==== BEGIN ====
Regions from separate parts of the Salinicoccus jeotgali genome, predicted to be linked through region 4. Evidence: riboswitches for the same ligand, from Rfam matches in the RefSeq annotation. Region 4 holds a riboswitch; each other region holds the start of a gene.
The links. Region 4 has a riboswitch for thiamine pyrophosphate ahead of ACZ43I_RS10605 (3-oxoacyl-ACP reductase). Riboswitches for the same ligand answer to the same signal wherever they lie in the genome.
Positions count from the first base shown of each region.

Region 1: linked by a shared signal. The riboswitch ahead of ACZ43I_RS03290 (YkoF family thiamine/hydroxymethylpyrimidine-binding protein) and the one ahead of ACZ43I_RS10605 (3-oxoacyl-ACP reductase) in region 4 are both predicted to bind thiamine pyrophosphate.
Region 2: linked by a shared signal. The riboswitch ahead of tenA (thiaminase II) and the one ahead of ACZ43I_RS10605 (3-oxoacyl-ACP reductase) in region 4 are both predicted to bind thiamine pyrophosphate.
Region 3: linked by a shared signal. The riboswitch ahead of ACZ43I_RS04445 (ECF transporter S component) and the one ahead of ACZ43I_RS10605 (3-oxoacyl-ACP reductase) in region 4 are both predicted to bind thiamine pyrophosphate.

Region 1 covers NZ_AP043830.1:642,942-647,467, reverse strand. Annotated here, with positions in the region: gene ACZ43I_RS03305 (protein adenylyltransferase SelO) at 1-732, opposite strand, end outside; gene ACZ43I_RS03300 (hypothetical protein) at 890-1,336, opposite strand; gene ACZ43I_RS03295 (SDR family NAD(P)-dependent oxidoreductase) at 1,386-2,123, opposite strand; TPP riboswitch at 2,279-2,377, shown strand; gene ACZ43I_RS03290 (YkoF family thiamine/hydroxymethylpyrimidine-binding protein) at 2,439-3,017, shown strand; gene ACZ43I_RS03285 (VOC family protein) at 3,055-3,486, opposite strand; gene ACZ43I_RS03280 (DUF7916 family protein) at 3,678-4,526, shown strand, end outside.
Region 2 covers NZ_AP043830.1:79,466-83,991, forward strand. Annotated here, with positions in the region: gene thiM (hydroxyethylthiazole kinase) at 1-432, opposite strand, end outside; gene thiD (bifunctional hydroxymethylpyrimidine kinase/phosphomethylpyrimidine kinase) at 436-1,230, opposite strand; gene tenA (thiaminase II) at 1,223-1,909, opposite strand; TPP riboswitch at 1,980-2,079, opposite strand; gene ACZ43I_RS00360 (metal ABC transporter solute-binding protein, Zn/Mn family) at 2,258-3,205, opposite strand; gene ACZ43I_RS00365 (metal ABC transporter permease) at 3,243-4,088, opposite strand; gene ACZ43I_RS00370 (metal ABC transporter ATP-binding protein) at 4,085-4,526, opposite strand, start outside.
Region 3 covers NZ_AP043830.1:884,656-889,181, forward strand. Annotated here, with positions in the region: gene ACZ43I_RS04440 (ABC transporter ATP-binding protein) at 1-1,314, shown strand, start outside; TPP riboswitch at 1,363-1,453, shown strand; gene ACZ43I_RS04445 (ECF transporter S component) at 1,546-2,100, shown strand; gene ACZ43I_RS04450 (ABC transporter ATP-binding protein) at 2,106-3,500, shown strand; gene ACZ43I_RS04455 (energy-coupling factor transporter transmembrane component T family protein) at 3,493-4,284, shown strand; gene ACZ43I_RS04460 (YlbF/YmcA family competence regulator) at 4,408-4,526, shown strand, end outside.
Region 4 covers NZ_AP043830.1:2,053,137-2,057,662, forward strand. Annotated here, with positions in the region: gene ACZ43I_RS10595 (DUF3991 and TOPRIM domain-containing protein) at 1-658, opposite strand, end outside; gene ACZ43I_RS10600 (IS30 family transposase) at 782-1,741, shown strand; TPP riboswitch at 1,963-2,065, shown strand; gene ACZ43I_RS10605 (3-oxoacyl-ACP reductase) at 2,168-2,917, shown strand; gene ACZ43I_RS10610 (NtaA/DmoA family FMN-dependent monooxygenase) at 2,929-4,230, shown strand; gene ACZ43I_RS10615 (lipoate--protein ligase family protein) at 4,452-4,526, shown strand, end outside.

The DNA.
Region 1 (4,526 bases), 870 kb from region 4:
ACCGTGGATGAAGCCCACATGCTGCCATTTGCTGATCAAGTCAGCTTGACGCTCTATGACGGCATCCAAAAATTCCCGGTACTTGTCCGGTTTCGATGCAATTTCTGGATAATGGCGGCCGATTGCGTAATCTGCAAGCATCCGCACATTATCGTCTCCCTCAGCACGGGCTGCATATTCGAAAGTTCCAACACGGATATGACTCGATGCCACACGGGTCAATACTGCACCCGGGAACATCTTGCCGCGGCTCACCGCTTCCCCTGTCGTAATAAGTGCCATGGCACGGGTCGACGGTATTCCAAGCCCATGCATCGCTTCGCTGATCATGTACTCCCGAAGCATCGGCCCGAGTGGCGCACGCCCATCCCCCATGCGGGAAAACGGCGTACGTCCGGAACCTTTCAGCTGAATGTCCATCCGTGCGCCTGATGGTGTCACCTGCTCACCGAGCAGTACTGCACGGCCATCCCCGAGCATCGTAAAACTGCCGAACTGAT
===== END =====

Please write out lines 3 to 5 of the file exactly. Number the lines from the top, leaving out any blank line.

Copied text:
Positions count from the first base shown of each region.

Region 1: linked by a shared signal. The riboswitch ahead of ACZ43I_RS03290 (YkoF family thiamine/hydroxymethylpyrimidine-binding protein) and the one ahead of ACZ43I_RS10605 (3-oxoacyl-ACP reductase) in region 4 are both predicted to bind thiamine pyrophosphate.
Region 2: linked by a shared signal. The riboswitch ahead of tenA (thiaminase II) and the one ahead of ACZ43I_RS10605 (3-oxoacyl-ACP reductase) in region 4 are both predicted to bind thiamine pyrophosphate.